The largest city in Devon, Plymouth also boasts one of the largest and most beautiful natural harbours in the world, the Plymouth Sound. Plymouth's past and present is intimately connected with the sea and these shores have been the departure for some of history's greatest adventures, the sailing of the Mayflower and founding of the New World, Sir Francis Drake's defeat of the Spanish Armada and Captain Cook's search round unmapped territory.
Plymouth's strategic location with access to the English Channel and its naval base at Devonport made it a prime target for Luftwaffe bombs in WWII. The city was almost entirely reduced to rubble with the exception of the Barbican, a historic quarter predominantly dating to the Tudor era. In a fortunate turn of fate for the tourist, most of Plymouth's main attractions are centred around this area. (See below for more information and attractions here).
Just a few minutes a away from the Barbican, looking imposingly over the Plymouth Sound, the Royal Citadel is another key attraction with an unusual feature. Built by a wary Charles II, Plymouth's Royal Citadel is marked by guns pointing both to sea and inland towards a rebellious town. Also worth a visit is the Plymouth Hoe, a blaze of green lying next to the Royal Citadel. An open plateau, the Plymouth Hoe is an excellent spot for a picnic or spotting ships on the Plymouth Sound. Historically renowned for Sir Francis Drake's patronage and a game of bowls, the Plymouth Hoe is also home to some favourite tourist attractions. There's Smeaton's Tower, a lighthouse and a work of engineering genius and the Plymouth Dome, a new hi-tech visitor centre treating you to sights, sounds and smells of Plymouth in the Elizabethan age.
Situated in Sutton Harbour, the Barbican is one of the few areas in Plymouth that the Luftwaffe bombs missed in WWII. The old harbour area now has a charming ambience that is lacking in other parts of the city. Resplendent with old architecture, Plymouth's Barbican is an historic site in its own rite. It was from here Captain Cook's adventures started and thousands of convicts were shipped off to Australia. The Pilgrim Fathers spent their last night here in 1620 in Island house (now the tourist office) before setting sail on their North American quest. The Mayflower Steps now commemorate this historic event.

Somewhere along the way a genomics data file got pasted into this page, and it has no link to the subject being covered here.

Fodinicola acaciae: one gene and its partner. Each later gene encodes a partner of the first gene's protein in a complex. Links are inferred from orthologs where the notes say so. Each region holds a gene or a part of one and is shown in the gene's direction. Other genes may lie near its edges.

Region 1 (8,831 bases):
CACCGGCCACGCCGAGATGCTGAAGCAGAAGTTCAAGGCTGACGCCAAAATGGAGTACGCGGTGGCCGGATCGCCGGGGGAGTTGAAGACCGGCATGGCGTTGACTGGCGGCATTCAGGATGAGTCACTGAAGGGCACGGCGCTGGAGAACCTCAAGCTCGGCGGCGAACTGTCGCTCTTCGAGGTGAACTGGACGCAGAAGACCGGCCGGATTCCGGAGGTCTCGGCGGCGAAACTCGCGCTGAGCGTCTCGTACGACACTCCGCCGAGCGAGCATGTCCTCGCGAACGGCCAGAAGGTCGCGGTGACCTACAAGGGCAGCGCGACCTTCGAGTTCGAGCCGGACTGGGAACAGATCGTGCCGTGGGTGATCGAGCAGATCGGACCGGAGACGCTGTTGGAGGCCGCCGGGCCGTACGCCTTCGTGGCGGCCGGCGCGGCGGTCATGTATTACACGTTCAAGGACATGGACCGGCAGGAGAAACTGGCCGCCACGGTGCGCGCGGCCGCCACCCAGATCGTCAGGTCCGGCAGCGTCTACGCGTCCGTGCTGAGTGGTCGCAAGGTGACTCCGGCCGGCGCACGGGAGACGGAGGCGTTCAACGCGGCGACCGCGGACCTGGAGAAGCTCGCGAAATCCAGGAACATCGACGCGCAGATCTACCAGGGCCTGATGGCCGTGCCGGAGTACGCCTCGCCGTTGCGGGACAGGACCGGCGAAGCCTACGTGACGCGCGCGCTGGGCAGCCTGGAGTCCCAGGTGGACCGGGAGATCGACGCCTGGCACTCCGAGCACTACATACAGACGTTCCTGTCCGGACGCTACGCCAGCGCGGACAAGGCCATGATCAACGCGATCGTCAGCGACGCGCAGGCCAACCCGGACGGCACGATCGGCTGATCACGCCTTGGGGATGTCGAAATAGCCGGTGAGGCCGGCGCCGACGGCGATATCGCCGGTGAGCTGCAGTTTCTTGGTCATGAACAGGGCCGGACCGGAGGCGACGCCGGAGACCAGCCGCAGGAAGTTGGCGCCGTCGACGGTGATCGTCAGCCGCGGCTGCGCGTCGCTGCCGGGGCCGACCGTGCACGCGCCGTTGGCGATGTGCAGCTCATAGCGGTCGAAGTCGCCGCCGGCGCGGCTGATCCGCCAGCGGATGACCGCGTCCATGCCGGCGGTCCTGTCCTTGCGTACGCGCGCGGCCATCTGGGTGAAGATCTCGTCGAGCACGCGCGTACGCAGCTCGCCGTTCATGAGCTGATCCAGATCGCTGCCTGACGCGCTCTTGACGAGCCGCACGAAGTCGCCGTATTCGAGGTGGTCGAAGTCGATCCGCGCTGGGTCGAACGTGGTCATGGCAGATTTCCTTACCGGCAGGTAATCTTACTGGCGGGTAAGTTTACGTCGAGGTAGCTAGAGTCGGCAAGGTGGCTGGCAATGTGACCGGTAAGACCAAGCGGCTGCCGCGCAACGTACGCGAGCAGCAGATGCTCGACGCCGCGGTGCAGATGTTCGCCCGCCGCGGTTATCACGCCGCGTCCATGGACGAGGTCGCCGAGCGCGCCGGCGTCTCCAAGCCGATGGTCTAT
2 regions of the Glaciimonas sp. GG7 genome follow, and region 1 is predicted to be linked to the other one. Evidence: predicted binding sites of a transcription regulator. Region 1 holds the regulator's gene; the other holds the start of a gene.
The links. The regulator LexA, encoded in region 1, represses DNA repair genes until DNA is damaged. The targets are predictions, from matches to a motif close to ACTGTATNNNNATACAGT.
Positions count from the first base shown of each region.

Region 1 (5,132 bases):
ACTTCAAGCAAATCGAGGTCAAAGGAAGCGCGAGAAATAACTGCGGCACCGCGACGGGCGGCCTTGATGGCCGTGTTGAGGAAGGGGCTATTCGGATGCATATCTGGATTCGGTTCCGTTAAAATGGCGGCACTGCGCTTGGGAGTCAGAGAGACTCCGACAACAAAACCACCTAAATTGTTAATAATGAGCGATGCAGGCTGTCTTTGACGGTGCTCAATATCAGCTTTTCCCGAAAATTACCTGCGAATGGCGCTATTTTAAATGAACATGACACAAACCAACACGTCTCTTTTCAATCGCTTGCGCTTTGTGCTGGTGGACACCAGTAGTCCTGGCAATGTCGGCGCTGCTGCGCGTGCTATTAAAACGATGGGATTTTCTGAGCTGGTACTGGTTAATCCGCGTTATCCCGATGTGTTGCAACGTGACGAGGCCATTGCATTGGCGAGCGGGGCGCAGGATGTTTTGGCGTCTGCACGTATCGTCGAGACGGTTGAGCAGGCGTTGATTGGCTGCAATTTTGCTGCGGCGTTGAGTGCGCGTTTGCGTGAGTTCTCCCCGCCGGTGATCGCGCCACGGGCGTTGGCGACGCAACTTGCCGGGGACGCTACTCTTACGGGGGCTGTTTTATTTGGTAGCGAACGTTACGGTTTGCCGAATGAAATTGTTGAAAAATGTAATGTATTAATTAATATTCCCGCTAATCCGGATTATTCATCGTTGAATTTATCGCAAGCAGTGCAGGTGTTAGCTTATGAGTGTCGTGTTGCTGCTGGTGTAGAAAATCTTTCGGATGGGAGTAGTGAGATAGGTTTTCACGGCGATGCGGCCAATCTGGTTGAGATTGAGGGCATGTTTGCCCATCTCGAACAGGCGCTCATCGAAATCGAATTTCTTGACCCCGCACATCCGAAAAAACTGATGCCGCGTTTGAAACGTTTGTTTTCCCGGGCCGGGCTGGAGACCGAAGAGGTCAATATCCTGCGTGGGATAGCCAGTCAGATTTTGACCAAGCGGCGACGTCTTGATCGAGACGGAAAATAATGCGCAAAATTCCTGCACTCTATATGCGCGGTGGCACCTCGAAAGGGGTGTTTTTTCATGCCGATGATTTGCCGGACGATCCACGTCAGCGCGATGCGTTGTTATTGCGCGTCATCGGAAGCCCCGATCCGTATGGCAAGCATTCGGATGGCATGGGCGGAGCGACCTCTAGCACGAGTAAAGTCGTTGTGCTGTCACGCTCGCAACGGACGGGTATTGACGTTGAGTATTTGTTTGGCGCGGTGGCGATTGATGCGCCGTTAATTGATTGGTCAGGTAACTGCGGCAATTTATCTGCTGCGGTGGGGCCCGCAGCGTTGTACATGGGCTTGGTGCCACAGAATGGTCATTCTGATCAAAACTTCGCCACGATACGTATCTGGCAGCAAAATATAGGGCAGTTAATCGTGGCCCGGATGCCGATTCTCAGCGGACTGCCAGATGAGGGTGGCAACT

The Barbican is the best place to start your sightseeing as many of Plymouth's main attractions are located within a stone's throw of each other. You can visit the Mayflower Steps or the Plymouth Mayflower for more info on Plymouth's nautical heritage, take a rest in the charming Elizabethan Garden or visit the Elizabethan House, a former sea-captain's dwelling. On a less sober note there's the famous Plymouth Gin Distillery, famed for its high quality gin and the Dolphin Pub, a local landmark. Studded with café's, restaurants and bars, the Barbican also vibrates at night. Just across from the Barbican, at Coxside is one of Plymouth's premier attractions, the National Marine Aquarium, the largest and most spectacular of its kind in Britain.
Head to the east of Plymouth and out of the hustle and bustle of city life. Here you can take the Plymbridge Valley Cycle and Walkway, an easy and excellent route littered with mining relics and tunnels. Visitors interested in historic houses can head to Hemerdon House, a Regency House dating from the 1790's or Saltram, a marvellous Georgian house and film location for Austen's Sense and Sensibility. To the northwest of Plymouth, visitors can't fail to delight in Sir Francis Drake's home, Buckland Abbey.
One of the best ways to enjoy Plymouth is upon its water. From the pontoons near the Mayflower Steps in the Barbican, you'll be able to a cruise around Plymouth Sound, see the warships at Devonport or take a ferry to Cremyll. Here you'll find Mount Edgcumbe House, a restored Tudor house boasting magnificent gardens within 865 acres of country park. Another excellent attraction is the River Tamar Line, a 14 mile scenic railway running from Plymouth to Calstock and Gunnislake.